On-line Dynamic Security Assessment (DSA) is a challenge computing problem. A key problem in DSA is the analysis of a large number of dynamic stability contingencies every 10-20 minutes using on-line data. In order to speed up the transient stability analysis, parallel processing has been applied and several results can be found in the literature. In this paper, we present a distributed approach for real-time transient stability analysis. Distributed computing is economically attractive providing the processing power of supercomputing at a lower cost. Several distributed software environments like the Parallel Virtual Machine (PVM) allow an effective use of heterogeneous clusters of workstations. Both functional and domain decomposition of the transient stability problem were tested under PVM on a homogeneous cluster of eight DEC ALPHA and on an IBM SP2 machine. Functional decomposition has been obtained by the Shifted-Picard algorithm, whereas domain decomposition has been obtained concurrently running different contingencies on different nodes of the cluster, using the Very Dishonest Newton algorithm. In order to assess the performance of these approaches, time domain simulations, adopting detailed modeling for synchronous machines, have been carried out on a realistic-sized network comprising 2583 buses and 511 generators.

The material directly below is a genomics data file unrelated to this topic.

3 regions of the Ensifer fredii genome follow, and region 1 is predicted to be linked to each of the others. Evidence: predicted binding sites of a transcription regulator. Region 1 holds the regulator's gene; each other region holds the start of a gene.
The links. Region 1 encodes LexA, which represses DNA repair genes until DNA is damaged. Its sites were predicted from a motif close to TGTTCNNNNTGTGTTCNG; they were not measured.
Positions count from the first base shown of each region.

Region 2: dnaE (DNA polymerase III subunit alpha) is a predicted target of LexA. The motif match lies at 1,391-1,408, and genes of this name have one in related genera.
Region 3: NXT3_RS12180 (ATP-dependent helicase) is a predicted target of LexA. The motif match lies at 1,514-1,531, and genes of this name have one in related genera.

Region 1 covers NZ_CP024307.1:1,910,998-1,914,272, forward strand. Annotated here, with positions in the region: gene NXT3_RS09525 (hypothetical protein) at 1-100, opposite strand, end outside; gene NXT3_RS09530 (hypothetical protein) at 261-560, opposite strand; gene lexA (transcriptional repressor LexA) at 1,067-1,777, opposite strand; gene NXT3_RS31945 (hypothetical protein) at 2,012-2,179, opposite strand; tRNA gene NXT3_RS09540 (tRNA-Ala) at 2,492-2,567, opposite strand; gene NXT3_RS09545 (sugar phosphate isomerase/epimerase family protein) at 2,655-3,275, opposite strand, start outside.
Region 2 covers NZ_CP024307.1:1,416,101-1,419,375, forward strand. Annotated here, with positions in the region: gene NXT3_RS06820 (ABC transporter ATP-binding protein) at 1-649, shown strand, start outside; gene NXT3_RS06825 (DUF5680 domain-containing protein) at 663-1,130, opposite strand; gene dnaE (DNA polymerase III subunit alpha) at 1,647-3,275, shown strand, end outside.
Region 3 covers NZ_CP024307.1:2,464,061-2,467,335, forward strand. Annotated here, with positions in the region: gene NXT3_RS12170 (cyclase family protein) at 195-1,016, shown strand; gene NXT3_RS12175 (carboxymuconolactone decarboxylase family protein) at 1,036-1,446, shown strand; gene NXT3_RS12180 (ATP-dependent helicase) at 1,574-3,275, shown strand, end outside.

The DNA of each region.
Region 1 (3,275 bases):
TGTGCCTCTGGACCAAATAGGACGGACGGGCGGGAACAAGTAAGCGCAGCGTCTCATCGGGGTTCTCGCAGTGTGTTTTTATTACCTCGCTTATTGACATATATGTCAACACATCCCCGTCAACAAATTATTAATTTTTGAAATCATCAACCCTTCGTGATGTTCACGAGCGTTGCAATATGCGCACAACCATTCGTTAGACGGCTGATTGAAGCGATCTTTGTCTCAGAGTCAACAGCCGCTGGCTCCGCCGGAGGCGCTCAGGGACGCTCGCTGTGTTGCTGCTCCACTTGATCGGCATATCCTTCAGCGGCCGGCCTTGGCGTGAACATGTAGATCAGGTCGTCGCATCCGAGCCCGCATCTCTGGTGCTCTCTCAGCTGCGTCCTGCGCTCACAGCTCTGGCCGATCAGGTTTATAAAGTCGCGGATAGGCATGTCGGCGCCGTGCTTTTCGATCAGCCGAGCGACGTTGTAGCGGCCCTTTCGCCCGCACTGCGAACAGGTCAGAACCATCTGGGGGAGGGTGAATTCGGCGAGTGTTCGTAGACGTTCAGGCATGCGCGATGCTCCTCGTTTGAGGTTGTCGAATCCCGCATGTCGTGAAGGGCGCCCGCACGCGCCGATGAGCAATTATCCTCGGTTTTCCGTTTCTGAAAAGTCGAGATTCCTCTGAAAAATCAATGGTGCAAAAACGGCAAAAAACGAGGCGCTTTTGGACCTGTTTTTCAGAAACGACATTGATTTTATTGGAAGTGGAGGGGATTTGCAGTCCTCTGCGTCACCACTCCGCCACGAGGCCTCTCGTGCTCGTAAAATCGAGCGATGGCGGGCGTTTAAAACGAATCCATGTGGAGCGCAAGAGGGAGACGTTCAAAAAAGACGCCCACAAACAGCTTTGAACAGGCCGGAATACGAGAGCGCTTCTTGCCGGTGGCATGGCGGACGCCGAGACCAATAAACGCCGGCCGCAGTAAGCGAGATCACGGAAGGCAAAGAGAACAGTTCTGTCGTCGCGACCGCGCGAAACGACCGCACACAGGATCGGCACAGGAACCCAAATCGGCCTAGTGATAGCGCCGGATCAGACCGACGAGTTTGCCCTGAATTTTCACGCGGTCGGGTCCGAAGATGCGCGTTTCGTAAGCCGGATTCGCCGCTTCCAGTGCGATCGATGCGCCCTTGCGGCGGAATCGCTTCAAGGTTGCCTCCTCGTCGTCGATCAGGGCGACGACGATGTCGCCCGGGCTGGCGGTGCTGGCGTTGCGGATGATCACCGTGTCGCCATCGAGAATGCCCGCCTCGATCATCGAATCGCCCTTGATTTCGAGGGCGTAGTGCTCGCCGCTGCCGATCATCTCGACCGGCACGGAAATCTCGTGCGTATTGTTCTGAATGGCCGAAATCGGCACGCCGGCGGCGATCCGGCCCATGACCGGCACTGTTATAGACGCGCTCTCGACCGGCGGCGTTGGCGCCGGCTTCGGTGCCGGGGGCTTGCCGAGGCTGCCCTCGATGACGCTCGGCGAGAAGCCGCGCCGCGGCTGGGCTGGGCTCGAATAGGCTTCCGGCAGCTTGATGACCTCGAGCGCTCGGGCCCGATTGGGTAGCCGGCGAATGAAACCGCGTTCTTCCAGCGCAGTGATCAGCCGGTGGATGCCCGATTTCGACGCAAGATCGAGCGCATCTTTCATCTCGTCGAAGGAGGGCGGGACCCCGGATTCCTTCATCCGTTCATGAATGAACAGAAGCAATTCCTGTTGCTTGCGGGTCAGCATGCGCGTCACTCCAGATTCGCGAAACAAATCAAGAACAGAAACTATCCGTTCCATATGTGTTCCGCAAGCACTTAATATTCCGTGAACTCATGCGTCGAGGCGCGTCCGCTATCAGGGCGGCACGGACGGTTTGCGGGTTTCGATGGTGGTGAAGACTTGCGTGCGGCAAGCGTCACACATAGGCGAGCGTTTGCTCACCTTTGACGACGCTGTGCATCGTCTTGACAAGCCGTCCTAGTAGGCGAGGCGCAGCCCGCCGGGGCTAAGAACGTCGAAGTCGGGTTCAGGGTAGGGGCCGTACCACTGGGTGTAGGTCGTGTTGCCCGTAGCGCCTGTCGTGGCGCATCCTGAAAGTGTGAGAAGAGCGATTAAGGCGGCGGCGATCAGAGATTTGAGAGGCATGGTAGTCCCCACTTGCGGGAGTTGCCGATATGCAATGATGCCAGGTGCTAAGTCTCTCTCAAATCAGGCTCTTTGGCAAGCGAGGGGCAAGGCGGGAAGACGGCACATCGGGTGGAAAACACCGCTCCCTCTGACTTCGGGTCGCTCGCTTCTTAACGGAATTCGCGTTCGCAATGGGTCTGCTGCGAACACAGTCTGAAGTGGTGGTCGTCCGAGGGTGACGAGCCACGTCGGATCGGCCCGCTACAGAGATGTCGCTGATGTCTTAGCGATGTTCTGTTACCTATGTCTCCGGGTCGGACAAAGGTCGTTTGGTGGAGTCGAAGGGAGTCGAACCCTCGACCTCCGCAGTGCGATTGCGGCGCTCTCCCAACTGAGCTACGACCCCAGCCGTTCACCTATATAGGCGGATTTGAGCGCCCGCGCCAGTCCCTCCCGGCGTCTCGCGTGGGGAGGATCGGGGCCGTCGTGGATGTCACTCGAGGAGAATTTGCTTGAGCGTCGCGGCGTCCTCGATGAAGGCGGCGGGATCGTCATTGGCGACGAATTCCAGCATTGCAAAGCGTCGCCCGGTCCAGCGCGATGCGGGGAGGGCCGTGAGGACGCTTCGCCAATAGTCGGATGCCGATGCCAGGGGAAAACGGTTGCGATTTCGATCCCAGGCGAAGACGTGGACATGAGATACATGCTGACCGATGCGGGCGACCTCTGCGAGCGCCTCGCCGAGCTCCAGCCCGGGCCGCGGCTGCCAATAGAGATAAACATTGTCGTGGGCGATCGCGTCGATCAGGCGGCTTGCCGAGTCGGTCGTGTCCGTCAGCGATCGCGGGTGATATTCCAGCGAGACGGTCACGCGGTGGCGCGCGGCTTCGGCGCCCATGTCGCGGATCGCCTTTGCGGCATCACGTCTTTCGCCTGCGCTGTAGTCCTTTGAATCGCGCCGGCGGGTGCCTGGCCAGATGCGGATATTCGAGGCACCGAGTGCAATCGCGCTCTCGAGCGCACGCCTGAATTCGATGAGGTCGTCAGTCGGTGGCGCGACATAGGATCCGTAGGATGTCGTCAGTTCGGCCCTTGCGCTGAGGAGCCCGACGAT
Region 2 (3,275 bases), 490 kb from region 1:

A distributed computing approach for real time transient stability analysis

La Scala M;Sbrizzai R
1997

Abstract

On-line Dynamic Security Assessment (DSA) is a challenge computing problem. A key problem in DSA is the analysis of a large number of dynamic stability contingencies every 10-20 minutes using on-line data. In order to speed up the transient stability analysis, parallel processing has been applied and several results can be found in the literature. In this paper, we present a distributed approach for real-time transient stability analysis. Distributed computing is economically attractive providing the processing power of supercomputing at a lower cost. Several distributed software environments like the Parallel Virtual Machine (PVM) allow an effective use of heterogeneous clusters of workstations. Both functional and domain decomposition of the transient stability problem were tested under PVM on a homogeneous cluster of eight DEC ALPHA and on an IBM SP2 machine. Functional decomposition has been obtained by the Shifted-Picard algorithm, whereas domain decomposition has been obtained concurrently running different contingencies on different nodes of the cluster, using the Very Dishonest Newton algorithm. In order to assess the performance of these approaches, time domain simulations, adopting detailed modeling for synchronous machines, have been carried out on a realistic-sized network comprising 2583 buses and 511 generators.
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Utilizza questo identificativo per citare o creare un link a questo documento: http://hdl.handle.net/11589/8537
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